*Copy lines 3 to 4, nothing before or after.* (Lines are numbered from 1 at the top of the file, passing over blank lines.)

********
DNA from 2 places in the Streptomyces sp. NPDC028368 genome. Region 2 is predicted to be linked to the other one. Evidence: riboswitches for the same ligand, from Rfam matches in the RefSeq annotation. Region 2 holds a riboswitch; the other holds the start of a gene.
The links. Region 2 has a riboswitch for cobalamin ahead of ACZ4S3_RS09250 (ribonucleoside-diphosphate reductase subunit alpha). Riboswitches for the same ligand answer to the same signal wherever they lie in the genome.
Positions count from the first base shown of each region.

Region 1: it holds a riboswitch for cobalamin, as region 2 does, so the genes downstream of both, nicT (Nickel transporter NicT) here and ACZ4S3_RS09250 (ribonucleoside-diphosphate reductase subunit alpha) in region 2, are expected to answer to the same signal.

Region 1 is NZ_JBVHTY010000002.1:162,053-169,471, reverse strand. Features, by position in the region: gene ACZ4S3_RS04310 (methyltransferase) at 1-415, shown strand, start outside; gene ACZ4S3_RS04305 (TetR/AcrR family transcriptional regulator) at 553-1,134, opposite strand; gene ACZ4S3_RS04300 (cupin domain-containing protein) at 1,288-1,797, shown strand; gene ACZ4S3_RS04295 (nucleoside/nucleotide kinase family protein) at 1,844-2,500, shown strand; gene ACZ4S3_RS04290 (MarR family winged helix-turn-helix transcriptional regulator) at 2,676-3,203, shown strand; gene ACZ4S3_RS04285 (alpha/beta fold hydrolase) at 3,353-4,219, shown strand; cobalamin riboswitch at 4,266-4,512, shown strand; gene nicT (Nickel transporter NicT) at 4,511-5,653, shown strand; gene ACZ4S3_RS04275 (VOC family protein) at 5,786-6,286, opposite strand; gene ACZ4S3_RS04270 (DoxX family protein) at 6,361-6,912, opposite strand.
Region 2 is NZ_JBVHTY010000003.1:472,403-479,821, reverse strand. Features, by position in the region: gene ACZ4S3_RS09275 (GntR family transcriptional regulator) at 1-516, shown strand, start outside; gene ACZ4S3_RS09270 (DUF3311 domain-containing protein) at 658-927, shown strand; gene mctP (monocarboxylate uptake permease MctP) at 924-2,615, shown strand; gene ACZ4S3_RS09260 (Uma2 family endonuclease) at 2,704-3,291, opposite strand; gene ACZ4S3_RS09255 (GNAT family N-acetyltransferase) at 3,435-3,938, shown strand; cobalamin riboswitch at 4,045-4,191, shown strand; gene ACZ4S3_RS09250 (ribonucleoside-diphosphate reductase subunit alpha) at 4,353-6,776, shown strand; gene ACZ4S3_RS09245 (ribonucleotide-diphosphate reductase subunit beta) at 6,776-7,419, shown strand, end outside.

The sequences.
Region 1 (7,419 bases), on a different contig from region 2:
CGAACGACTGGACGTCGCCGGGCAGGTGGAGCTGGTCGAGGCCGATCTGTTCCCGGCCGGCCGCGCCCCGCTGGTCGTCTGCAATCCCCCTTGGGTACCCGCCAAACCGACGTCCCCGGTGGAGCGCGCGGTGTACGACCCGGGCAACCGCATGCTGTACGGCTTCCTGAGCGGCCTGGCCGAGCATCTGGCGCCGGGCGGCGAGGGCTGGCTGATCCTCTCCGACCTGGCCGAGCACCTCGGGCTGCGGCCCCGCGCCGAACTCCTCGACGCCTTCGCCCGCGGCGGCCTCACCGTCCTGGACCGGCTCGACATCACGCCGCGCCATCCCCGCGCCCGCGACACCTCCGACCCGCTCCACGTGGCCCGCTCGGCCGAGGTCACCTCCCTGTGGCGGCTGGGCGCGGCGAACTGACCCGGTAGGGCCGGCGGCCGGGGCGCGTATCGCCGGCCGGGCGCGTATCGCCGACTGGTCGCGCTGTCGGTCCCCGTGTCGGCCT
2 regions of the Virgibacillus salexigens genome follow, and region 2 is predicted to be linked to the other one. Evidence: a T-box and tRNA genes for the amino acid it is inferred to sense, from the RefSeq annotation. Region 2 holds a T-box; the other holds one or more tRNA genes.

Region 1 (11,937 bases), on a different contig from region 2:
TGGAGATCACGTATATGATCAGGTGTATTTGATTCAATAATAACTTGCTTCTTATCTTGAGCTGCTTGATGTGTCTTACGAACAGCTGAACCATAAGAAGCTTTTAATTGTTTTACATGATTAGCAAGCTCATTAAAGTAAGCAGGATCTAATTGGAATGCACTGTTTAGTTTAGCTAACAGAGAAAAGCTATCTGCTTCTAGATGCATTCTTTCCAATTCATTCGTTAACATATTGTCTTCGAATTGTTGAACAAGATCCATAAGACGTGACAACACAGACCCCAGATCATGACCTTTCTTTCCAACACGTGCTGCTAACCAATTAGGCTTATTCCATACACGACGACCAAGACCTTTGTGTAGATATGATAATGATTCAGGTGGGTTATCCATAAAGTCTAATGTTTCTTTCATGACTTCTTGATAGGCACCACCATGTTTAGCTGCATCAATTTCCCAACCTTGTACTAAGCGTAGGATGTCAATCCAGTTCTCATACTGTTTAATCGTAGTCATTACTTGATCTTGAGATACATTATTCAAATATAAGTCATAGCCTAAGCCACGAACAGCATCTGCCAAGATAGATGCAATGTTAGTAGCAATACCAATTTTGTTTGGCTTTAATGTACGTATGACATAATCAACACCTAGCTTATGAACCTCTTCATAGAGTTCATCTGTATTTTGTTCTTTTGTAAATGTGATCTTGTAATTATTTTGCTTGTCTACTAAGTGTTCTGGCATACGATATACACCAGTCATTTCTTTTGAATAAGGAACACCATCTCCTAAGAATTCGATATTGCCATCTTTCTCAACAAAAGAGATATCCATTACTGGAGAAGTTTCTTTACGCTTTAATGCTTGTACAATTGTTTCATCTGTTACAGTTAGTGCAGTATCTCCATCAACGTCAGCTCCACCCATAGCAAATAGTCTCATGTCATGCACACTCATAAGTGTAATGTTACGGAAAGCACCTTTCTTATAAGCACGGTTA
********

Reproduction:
Positions count from the first base shown of each region.

Region 1: it holds a riboswitch for cobalamin, as region 2 does, so the genes downstream of both, nicT (Nickel transporter NicT) here and ACZ4S3_RS09250 (ribonucleoside-diphosphate reductase subunit alpha) in region 2, are expected to answer to the same signal.